Remote sensing techniques are quite dependable tools in investigating geologic problems, specially those related to structural aspects. The Landsat imagery provides discrimination between rock units, detection of large scale structures as folds and faults, as well as small scale fabric elements such as foliation and banding. In order to fulfill the aim of geologic application of remote sensing, some essential surveying maps might be done from images prior to the structural interpretation: land-use, land-form drainage pattern, lithological unit and structural lineament maps. Afterwards, the field verification should lead to interpretation of a comprehensive structural model of the study area to apply for the target problem. To deduce such a model, there are two ways of analysis the interpreter may go through: the direct and the indirect methods. The direct one is needed in cases where the resources or the targets are controlled by an obvious or exposed structural element or pattern. The indirect way is necessary for areas where the target is governed by a complicated structural pattern. Some case histories of structural modelling methods applied successfully for exploration of radioactive minerals, iron deposits and groundwater aquifers in Egypt are presented. The progress in imagery, enhancement and integration of remote sensing data with the other geophysical and geochemical data allow a geologic interpretation to be carried out which become better than that achieved with either of the individual data sets. 9 refs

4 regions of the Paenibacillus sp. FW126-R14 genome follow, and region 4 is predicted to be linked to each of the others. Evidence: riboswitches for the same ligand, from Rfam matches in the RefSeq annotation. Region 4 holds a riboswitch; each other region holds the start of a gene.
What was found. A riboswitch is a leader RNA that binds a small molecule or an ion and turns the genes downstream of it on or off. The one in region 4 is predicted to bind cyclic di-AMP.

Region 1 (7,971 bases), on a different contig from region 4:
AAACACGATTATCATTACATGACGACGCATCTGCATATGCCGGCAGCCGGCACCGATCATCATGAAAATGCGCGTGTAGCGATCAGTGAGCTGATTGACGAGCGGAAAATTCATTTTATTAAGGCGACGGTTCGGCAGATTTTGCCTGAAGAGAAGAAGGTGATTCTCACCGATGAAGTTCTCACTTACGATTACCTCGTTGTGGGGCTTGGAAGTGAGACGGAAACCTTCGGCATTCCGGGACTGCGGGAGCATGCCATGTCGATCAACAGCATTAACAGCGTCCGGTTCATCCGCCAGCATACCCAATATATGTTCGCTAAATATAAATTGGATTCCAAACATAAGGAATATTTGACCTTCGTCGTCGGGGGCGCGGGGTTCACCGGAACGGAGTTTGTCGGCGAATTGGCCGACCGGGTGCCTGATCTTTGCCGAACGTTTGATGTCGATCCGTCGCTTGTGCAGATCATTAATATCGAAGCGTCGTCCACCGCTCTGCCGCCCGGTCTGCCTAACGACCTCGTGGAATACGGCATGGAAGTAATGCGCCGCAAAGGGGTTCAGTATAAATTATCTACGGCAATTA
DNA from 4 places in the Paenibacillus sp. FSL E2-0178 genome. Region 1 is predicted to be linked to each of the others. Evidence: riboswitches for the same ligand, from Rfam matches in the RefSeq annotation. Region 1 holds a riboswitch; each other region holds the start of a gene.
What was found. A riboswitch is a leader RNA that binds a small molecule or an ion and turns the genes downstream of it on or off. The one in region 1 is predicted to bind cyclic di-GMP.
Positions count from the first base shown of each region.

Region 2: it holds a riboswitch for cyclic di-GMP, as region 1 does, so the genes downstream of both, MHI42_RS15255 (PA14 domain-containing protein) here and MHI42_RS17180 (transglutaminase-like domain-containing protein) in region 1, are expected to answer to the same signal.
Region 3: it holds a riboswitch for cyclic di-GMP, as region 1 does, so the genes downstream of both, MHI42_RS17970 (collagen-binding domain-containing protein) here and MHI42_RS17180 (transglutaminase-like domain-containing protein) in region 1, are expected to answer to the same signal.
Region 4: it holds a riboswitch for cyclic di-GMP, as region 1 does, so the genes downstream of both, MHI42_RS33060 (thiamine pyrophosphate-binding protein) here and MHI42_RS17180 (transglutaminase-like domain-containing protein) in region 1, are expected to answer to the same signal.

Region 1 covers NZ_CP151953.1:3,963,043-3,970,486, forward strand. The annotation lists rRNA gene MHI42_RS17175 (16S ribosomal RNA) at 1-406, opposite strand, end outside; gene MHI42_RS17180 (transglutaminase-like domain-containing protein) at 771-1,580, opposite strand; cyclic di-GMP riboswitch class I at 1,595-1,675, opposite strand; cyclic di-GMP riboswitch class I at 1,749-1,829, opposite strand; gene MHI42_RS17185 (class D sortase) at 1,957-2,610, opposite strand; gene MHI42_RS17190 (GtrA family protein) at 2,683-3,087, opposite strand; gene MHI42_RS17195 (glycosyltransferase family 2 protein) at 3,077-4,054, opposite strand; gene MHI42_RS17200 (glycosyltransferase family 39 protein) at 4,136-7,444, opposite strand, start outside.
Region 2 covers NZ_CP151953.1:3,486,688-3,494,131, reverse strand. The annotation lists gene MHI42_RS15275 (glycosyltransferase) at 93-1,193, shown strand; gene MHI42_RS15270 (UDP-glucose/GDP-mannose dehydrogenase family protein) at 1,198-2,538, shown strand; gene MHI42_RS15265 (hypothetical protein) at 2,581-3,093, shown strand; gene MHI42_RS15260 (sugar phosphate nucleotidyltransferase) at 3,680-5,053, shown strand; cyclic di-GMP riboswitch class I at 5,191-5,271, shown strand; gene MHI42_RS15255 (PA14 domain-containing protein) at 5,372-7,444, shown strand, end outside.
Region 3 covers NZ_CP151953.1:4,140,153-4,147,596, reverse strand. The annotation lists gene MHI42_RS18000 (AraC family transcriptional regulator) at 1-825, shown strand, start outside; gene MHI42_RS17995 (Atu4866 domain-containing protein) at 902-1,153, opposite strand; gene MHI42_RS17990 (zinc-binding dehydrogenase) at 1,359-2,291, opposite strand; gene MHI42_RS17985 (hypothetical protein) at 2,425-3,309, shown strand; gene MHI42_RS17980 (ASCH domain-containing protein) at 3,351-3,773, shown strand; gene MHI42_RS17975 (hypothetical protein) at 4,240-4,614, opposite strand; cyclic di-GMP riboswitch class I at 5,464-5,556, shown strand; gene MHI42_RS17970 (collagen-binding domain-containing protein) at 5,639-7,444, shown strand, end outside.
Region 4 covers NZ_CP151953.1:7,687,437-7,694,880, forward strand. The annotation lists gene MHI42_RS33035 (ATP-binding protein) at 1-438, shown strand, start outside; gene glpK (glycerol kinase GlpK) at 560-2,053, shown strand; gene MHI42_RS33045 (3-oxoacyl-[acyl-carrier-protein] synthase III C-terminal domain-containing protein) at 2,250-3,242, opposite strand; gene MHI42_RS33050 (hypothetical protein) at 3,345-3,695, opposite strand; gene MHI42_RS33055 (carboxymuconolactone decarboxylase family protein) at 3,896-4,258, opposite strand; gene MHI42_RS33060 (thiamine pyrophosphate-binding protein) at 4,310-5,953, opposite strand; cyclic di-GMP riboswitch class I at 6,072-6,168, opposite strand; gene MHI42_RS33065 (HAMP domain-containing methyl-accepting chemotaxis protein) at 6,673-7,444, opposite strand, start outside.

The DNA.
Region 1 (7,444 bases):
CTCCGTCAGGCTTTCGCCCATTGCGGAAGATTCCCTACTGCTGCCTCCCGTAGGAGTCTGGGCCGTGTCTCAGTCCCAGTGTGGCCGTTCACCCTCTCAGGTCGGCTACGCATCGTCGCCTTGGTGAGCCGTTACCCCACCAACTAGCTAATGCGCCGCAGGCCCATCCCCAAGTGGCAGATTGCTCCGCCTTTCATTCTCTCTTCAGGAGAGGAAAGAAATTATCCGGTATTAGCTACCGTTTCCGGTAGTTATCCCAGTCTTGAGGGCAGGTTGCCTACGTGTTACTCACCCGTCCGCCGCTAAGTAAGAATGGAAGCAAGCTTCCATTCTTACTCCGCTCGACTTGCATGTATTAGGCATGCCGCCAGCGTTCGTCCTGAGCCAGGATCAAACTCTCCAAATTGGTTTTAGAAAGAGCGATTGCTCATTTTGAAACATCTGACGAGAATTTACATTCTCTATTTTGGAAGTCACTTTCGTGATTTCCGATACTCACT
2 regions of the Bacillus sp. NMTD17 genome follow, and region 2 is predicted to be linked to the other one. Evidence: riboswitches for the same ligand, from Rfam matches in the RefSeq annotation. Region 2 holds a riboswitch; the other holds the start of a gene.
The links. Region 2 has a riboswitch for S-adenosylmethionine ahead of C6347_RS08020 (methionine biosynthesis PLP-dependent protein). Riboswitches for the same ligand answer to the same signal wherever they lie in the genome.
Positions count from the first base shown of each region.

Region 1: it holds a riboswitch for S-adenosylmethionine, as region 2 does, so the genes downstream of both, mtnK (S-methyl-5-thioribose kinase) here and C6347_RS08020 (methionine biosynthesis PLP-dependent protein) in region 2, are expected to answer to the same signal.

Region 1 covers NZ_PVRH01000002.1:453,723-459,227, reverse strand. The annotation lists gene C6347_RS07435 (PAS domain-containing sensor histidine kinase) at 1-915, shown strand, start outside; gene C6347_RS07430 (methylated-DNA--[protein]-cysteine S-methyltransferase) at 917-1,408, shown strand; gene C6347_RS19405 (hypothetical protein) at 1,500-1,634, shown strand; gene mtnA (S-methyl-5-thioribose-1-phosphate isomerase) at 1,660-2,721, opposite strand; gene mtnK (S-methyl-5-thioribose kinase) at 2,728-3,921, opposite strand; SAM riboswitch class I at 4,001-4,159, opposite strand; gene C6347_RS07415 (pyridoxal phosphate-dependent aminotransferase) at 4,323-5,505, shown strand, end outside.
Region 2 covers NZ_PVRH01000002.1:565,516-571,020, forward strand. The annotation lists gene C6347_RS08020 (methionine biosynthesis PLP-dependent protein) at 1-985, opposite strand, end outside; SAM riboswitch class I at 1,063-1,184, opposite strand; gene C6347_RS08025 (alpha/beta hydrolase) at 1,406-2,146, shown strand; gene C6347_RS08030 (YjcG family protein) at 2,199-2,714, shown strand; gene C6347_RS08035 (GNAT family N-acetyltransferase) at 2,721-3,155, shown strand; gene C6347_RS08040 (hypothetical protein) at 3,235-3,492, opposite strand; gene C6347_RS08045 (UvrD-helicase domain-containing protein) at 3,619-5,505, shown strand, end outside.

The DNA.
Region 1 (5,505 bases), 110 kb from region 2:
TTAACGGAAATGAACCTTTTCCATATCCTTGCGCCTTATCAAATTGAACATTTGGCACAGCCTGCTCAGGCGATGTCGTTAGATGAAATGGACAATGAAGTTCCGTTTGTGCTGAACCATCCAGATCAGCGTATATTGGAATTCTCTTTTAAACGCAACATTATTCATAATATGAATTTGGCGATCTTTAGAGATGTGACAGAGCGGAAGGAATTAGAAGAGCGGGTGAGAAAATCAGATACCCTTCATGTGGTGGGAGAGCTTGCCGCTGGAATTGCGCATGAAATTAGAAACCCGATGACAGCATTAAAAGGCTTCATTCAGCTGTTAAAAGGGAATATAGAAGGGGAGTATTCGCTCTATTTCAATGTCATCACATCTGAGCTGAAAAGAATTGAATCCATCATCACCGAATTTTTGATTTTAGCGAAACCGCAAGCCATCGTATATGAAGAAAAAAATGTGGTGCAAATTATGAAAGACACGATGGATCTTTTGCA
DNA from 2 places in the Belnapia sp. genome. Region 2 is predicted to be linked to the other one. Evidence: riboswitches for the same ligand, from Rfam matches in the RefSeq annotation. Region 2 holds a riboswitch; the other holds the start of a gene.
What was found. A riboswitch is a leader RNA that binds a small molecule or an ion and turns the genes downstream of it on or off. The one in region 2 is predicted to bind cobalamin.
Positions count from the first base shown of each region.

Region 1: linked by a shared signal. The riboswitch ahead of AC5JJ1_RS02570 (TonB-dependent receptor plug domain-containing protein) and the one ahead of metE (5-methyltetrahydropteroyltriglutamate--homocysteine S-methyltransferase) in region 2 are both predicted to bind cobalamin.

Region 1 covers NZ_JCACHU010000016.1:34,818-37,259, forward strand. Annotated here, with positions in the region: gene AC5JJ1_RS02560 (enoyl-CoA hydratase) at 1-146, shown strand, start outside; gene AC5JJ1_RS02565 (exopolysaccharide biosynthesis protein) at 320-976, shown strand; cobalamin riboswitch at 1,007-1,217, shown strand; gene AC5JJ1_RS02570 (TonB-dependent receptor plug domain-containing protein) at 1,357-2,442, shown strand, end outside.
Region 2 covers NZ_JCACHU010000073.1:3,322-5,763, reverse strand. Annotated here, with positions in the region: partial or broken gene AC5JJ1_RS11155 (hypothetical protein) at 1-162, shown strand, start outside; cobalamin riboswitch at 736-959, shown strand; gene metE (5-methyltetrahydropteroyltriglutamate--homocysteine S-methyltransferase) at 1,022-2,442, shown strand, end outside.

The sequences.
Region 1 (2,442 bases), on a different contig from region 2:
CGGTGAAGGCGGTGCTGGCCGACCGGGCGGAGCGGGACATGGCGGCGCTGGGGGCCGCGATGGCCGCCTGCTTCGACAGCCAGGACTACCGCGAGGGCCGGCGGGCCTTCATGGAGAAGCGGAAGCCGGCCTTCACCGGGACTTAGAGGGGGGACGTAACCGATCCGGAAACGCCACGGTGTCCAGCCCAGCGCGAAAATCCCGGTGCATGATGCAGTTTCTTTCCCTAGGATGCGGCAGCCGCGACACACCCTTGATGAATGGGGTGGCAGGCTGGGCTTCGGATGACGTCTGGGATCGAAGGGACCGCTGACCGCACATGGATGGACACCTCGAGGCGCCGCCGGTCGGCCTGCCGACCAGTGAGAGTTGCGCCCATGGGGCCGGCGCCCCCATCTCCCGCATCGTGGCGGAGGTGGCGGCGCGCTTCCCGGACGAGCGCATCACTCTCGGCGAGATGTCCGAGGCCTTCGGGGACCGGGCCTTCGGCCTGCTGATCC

20. Finite-elements modeling of radiant heat transfers between mobile surfaces; Modelisation par elements finis de transferts radiatifs entre surfaces mobiles

    Energy Technology Data Exchange (ETDEWEB)

    Daurelle, J V; Cadene, V; Occelli, R [Universite de Provence, 13 - Marseille (France)

    1997-12-31